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Old 05-18-2021, 03:51 PM   #4
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The nitrogen cycle is the process where harmful ammonia (fish waste and decomposing uneaten food) is consumed by beneficial bacteria which produces less harmful nitrite. Different bacteria then consumes the nitrite and produces much less harmful nitrate which you remove with your water changes.

Cycling the tank is the process you go through to grow sufficient beneficial bacteria in your filter media to consume all the harmful ammonia and nitrite your livestock produces and convert it to less harmful nitrate, which as said previously you can remove with water changes. When your system is able to do this you are said to be "cycled".

A couple of ways to tell if you are cycled. Your fish will stop dying for one. Another way is to test your water. If your tests are consistently showing 0 ammonia and nitrite and you are seeing nitrate steadily rising that is a good sign you are cycled. It typically takes a couple of months to cycle a tank and there are various methods of doing this. Even if you do nothing your tank will eventually cycle.

Being able to test your water is a good idea as your water parameters can give you an idea of what is going on in your tank and act as an early warning of issues. Test kits are available, API freshwater master test kit is a good one. It covers the basics (pH, ammonia, nitrite, nitrate) is good value (it will do 100s of tests), and is fairly easy to use. I would recommend a test kit, failing that fish stores will usually do water tests for you. Some will even do it for free. If you get a fish store to do it, make sure you get the test results. Dont just accept that "they are fine".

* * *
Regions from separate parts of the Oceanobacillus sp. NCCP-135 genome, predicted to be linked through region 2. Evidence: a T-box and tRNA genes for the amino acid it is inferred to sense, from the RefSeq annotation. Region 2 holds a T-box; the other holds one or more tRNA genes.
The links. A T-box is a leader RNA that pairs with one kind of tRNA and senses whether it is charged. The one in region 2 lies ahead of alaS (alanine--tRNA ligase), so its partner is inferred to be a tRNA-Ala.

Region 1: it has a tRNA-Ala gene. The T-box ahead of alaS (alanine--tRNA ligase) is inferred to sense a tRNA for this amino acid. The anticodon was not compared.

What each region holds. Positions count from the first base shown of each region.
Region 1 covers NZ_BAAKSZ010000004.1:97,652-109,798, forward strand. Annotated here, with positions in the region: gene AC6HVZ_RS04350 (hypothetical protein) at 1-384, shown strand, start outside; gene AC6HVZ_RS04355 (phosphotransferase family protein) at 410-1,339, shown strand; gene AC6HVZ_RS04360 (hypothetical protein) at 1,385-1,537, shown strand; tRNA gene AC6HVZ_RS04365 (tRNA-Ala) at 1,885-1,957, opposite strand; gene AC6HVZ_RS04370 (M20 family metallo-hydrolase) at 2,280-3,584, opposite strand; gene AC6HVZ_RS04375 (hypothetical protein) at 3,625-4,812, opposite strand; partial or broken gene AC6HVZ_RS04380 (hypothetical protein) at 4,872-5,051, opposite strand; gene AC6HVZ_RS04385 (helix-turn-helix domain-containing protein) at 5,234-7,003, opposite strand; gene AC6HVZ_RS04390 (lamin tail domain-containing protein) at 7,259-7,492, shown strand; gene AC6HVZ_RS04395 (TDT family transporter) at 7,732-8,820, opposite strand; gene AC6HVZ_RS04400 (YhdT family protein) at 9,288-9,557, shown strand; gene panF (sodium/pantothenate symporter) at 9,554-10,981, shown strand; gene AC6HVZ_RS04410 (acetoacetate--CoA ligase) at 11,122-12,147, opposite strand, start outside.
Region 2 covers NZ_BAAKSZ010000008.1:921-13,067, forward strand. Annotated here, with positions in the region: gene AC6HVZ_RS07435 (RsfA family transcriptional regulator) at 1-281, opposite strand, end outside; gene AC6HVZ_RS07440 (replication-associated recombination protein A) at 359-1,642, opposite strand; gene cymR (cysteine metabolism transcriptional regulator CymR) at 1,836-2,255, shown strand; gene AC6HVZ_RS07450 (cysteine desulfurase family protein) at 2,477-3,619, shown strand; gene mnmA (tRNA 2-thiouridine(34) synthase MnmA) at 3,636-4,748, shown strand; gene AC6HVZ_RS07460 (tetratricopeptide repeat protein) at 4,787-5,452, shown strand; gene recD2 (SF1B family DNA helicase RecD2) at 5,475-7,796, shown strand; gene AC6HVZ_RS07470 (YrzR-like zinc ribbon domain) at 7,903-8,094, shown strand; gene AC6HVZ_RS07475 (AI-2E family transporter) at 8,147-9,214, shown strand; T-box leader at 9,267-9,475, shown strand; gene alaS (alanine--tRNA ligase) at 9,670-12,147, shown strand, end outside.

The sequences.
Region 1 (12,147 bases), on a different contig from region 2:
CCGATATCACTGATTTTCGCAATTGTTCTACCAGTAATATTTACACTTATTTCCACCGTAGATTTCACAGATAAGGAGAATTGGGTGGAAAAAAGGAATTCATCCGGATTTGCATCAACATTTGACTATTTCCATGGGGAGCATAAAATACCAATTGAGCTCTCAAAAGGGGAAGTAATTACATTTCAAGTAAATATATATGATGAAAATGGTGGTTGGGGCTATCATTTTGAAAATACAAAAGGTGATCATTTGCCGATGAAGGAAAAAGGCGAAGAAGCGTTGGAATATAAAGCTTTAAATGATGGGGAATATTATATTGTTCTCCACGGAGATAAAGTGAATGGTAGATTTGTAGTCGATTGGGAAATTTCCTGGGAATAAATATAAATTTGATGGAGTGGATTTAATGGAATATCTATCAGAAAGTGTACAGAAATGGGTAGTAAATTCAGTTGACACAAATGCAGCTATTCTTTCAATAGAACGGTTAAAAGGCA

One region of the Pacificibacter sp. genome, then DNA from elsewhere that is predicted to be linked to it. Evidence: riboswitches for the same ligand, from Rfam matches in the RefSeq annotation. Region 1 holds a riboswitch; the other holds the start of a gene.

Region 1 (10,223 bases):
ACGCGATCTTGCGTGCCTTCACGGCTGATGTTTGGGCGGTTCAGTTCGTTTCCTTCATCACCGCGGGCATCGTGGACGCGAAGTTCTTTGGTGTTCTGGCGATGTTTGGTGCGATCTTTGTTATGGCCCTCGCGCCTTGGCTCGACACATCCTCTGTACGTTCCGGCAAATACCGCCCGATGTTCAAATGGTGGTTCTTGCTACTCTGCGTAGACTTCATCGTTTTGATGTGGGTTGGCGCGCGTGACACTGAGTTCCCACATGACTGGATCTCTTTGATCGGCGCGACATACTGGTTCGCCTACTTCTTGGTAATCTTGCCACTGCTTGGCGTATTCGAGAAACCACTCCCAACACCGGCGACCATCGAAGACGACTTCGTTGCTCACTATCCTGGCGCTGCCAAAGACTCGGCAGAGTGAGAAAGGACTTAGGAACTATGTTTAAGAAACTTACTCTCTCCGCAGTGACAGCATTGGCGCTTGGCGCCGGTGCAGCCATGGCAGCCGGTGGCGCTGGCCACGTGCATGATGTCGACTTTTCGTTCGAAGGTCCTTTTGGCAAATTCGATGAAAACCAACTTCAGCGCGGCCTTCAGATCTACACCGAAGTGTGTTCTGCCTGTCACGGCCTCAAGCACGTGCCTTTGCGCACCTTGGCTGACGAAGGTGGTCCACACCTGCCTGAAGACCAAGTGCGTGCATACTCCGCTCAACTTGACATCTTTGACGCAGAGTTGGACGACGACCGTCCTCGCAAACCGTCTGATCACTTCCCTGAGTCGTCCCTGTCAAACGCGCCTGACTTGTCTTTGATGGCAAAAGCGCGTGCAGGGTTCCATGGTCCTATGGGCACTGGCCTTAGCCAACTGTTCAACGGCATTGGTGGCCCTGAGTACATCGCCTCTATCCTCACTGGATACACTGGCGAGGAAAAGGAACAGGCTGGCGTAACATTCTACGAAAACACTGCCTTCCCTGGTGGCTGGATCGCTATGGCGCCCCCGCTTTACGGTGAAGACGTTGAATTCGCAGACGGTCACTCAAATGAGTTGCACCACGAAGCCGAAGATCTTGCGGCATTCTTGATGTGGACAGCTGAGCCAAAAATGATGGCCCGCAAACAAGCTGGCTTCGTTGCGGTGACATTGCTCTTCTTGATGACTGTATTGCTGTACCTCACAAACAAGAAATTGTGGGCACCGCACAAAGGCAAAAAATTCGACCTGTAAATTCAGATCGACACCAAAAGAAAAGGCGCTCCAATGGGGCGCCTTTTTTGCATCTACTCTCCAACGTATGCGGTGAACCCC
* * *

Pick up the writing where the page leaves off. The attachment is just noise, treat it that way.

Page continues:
Can you explain more about the soap and what you did? Soap is the last thing you want in the tank.

Can you post a picture of your "mold"?

As i said it sounds very much like diatoms, which is commonly called brown algae and is a bacteria colony feeding off nutrients. They commonly occur in new tanks and normally go away as the tank establishes and the nutrients balance out. Over time green algae will outcompete the diatoms for nutrients and green algae is easier to deal with. Diatoms are harmless, just unsightly. Get an algae scraper and just periodically wipe it off in the short term.

You also asked about an algae eater. I would go for a snail or 2. Perhaps nerite snails as they cant reproduce in freshwater. They will still lay eggs though which can be a pain to remove. Nerite snails will eat diatoms too.
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Old 05-18-2021, 06:56 PM   #5
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Originally Posted by Aiken Drum View Post
The nitrogen cycle is the process where harmful ammonia (fish waste and decomposing uneaten food) is consumed by beneficial bacteria which produces less harmful nitrite. Different bacteria then consumes the nitrite and produces much less harmful nitrate which you remove with your water changes.